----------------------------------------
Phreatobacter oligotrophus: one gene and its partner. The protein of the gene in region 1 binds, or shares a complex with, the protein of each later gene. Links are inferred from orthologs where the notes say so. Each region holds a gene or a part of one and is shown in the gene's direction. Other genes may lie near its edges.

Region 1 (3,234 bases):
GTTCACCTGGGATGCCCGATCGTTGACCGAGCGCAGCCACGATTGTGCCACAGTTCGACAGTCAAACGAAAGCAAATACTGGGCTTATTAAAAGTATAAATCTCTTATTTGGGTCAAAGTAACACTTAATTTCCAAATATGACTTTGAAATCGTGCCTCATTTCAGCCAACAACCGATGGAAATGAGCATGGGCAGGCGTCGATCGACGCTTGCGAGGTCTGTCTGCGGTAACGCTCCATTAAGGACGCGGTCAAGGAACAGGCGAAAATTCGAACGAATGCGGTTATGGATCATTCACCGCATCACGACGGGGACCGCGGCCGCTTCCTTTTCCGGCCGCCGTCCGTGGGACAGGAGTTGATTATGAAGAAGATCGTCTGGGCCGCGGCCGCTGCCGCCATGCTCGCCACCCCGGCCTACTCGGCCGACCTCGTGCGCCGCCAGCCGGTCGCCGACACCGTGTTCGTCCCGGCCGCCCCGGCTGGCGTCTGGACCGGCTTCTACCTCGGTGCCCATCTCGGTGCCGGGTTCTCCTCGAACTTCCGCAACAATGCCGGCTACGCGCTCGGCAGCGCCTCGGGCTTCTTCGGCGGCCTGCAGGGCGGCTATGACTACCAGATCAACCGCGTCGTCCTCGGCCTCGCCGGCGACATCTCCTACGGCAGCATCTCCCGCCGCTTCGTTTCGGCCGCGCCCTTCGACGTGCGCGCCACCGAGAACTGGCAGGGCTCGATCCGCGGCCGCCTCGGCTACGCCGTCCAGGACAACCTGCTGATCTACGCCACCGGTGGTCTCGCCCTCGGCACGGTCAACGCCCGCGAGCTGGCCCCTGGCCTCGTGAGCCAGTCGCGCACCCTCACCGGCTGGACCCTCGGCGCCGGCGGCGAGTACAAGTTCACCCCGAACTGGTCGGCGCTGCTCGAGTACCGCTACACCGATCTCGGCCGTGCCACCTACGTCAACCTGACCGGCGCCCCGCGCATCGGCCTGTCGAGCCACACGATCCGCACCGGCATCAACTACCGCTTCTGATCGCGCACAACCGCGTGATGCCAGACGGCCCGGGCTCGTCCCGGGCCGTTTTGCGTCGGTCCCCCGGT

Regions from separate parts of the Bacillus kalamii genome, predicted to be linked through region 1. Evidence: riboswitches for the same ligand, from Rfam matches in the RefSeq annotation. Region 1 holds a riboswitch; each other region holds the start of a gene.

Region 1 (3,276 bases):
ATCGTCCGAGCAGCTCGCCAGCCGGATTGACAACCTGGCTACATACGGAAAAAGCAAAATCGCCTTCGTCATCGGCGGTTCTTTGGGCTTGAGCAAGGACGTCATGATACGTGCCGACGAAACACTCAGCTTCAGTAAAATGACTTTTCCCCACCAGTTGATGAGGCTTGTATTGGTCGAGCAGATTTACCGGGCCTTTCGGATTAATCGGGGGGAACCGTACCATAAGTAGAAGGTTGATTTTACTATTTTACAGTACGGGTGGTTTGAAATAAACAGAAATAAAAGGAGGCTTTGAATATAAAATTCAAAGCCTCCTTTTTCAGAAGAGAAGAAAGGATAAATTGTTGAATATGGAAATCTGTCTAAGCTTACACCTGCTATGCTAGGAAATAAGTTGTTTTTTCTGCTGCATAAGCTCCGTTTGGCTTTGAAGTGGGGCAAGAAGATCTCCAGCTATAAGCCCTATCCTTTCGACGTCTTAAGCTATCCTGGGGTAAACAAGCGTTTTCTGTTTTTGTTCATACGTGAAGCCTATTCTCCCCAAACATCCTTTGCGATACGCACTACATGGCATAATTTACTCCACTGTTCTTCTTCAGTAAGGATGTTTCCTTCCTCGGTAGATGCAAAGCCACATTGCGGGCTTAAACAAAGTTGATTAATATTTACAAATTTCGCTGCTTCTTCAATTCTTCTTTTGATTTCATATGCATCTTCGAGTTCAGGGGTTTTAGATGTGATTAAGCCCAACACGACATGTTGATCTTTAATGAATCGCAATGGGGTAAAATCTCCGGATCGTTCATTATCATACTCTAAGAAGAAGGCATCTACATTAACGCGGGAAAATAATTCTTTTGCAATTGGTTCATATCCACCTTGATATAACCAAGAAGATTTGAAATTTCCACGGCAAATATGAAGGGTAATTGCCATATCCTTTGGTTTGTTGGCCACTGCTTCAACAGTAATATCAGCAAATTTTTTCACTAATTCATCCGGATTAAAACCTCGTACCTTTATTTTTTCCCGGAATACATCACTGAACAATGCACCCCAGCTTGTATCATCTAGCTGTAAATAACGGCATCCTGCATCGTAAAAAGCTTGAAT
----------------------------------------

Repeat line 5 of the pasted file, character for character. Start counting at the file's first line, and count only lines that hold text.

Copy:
Region 1 (3,276 bases):